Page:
Some say it’s possible to recover servers into the cloud so quickly – and perform in the cloud so well – no one will even notice that a recovery happened. But one should definitely not assume this will be the case with all disaster recovery as a service (DRaaS) vendors. Let’s take a look at the recovery speed and performance speed of DRaaS.
A disaster recovery needs to perform several operations, only one of which is restoring the data. The VM in the cloud needs to believe it is the server it is taking the place for, and computers connecting to it need to believe that as well. Clients connecting to the recovered VM will do so via its hostname, which means DNS records will need updating. In addition, you may need to create a VPN between those using the recovered server and the cloud in which it is running. Each of these things takes time, but IT can prepare for all of them in advance.
The time it takes to restore the server and its data will vary greatly depending on the technology the DRaaS vendor uses. For example, some vendors may store their backups in backup format, and need to perform a restore of the VM as the first step in a recovery. This takes much longer than an instant recovery from live data or recovery on the backup storage itself. It the provider needs to move data from one storage system to another then the size of the data the system is recovering matters.
Instant recovery uses a ready-to-go VM image when a disaster strikes. The most common way to do this is to store data in its native format, so the recovered VM can run directly from the backups. The disadvantage of this method is data in backup format typically does not have the same performance as a native volume.
Another instant recovery method is to have two sets of images: the backup image and its associated history, and a ready-to-go VM that is continually updated from the backup image. This method has performance advantages, because the performance of the recovered VM can be exactly the same as any other VM in the cloud. The disadvantage is that it requires extra storage.
One way to get around this limitation is to store the backup in object storage, and then continually update a VM image that sits on block storage. That way the cost penalty of having two copies is minimized by having one of them on much less expensive object storage.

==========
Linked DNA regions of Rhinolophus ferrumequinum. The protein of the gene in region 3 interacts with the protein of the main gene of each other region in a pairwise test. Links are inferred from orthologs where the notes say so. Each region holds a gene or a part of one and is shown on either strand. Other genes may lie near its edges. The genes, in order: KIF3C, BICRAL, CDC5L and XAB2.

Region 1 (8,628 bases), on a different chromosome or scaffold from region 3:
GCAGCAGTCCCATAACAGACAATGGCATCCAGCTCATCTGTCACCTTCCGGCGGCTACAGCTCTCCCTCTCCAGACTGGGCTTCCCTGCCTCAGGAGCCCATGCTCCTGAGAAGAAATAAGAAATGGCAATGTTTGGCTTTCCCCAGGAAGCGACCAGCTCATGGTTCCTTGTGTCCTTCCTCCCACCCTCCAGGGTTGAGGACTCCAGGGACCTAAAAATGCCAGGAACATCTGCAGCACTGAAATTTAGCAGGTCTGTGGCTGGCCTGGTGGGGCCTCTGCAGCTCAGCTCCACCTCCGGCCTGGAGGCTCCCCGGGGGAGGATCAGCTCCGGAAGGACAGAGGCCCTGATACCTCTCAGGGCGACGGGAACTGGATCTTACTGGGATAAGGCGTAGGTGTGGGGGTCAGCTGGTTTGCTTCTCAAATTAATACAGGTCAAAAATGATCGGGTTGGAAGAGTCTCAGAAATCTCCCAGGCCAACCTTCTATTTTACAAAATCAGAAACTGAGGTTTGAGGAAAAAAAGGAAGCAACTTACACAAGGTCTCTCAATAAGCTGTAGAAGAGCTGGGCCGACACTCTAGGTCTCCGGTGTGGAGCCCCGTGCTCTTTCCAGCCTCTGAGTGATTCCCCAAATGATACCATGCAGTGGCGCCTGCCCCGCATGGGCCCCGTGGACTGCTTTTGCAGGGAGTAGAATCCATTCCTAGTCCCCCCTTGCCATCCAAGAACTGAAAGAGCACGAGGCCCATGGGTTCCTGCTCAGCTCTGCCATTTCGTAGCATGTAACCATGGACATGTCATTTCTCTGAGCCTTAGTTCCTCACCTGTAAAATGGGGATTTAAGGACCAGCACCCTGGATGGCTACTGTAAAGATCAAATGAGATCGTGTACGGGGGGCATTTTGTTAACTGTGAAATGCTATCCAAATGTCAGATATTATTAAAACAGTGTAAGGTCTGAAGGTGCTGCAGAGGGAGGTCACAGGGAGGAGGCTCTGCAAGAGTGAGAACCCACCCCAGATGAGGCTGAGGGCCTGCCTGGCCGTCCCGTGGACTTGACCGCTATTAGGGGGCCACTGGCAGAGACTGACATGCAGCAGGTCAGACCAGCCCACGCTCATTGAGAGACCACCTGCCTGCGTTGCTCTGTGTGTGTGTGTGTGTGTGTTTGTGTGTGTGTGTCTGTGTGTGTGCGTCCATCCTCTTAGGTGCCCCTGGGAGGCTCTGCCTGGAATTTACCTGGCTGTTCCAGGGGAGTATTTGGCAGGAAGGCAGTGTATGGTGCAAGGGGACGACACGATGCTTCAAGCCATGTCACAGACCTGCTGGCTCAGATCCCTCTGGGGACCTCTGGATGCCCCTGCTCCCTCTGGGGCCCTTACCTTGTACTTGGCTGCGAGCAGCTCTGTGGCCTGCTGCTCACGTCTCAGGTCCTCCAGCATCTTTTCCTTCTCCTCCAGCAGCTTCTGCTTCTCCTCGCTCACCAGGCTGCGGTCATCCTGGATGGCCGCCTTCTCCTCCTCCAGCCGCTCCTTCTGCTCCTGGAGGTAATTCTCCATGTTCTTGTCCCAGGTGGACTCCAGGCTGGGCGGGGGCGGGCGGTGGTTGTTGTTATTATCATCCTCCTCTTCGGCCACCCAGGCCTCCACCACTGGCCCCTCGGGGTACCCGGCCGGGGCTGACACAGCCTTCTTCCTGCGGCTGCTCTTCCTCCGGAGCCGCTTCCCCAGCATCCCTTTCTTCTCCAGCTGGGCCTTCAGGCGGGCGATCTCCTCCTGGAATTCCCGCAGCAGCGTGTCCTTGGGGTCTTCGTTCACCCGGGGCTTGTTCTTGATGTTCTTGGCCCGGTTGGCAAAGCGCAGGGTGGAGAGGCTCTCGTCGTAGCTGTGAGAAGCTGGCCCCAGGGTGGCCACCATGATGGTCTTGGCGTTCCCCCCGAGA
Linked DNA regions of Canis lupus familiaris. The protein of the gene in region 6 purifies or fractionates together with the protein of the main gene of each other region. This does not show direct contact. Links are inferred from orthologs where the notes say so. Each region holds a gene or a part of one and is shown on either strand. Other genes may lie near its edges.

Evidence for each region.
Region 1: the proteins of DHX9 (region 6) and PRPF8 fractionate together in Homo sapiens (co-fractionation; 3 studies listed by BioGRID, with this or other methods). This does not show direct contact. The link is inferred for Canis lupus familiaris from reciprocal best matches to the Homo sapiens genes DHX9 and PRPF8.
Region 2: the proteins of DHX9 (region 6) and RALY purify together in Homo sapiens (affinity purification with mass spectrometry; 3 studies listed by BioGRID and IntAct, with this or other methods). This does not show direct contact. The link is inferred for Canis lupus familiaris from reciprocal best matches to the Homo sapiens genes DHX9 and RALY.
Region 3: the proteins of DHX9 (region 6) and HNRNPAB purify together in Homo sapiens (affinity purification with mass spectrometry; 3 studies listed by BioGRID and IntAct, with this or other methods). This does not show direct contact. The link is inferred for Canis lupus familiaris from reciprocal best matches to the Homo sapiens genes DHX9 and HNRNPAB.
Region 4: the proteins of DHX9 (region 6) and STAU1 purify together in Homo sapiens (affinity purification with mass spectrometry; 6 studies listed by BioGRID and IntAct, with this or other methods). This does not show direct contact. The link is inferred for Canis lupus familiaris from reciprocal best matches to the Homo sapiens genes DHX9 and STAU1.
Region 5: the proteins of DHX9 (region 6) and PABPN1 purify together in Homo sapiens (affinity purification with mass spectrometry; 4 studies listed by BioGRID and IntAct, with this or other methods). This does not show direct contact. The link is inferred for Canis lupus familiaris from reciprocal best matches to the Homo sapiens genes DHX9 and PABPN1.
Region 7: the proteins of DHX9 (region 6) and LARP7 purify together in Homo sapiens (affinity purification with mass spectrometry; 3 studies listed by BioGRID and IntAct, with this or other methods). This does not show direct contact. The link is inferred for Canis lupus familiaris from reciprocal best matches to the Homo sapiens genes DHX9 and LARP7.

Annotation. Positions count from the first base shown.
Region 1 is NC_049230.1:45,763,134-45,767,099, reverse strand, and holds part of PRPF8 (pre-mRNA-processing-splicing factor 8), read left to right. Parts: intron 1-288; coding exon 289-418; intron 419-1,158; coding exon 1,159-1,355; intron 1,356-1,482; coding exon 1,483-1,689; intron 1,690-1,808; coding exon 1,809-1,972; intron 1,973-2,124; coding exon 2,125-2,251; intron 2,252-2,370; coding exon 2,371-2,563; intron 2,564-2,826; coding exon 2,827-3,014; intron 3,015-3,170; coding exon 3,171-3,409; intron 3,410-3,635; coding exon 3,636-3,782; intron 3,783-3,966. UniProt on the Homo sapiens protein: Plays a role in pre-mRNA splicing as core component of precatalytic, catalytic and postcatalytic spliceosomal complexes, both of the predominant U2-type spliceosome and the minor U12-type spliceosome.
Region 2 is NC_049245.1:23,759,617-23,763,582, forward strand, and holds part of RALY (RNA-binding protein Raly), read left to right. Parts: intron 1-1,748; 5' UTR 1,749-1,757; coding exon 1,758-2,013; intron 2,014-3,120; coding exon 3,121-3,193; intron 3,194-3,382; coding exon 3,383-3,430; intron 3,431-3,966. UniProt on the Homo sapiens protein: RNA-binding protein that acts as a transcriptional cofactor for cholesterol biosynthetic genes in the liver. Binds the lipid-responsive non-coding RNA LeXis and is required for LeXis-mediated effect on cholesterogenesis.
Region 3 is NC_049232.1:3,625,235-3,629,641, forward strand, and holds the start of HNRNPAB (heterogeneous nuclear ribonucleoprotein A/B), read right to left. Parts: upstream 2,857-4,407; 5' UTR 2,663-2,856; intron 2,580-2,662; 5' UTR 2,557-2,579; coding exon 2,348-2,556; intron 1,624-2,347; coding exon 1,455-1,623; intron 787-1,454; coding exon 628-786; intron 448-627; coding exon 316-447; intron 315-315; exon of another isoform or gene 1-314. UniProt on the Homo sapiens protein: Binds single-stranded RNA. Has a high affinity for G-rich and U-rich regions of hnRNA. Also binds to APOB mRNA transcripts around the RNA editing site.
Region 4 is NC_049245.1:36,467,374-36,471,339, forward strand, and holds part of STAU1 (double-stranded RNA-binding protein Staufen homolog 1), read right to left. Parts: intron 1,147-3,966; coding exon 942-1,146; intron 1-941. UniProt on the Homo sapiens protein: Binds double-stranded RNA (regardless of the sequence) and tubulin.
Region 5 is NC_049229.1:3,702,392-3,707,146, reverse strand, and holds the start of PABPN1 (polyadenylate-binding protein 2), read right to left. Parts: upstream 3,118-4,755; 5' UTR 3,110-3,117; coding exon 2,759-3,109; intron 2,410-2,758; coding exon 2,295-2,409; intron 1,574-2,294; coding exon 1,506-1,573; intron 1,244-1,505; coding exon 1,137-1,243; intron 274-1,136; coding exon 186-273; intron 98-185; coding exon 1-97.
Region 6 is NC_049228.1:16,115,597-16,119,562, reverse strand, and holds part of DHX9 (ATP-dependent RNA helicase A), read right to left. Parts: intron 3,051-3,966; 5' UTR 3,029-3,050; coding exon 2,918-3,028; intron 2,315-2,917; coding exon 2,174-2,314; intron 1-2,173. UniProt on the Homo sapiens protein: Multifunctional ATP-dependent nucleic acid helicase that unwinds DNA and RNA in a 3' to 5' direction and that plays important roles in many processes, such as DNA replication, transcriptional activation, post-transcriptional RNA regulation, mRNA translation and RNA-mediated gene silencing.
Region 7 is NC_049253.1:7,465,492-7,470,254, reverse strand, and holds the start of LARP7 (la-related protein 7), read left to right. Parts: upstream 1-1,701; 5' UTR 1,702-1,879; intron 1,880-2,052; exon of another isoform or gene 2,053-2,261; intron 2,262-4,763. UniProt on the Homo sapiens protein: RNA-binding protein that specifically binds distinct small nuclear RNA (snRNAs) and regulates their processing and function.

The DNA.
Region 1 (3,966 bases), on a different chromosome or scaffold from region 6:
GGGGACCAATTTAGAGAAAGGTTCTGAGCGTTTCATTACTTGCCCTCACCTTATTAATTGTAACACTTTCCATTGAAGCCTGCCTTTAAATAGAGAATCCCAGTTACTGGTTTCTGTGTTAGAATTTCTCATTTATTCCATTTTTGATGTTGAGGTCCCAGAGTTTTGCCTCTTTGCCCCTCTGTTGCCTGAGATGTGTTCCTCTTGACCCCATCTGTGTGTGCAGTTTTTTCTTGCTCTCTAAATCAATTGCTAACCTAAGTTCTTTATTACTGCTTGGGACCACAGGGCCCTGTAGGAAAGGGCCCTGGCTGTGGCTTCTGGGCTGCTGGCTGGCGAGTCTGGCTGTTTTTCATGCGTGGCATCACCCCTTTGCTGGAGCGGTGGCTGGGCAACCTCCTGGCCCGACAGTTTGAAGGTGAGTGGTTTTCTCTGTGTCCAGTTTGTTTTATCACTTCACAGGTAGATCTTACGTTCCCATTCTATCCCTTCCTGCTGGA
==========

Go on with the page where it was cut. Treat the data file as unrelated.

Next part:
The DRaaS vendor must also prepare for the other recovery tasks. They should anticipate any changes in DNS and any VPNs that need to exist, and automate the process of making those changes. Waiting until the disaster to make those changes would make things take much longer.
If the VMs have the proper size, and the connection is of sufficient bandwidth and latency, users may indeed detect very little difference between the performance of their original system and the performance of the recovered system. DRaaS vendors may – at the request of the customer – use flash-based storage for the recovery VM. They can also opt for a dedicated server for performance reasons. Each of these decisions will come at a cost, but will provide the customer much better performance during a recovery.
There are a number of architectural decisions that DRaaS vendors can make that will drastically impact the speed of a disaster recovery. The only way to do it seamlessly is to make sure there is a VM image ready to go in the event of a disaster. As mentioned in this article, that VM image may be mounted directly from the backup, or may be an image that is continually updated from the backup. Either method will provide a quick enough recovery, but the latter method will definitely provide better performance once the recovery has been initiated. In addition, VMs and cloud storage comes in many performance levels, and decisions made up front can make significant differences in performance once the recovery is initiated.
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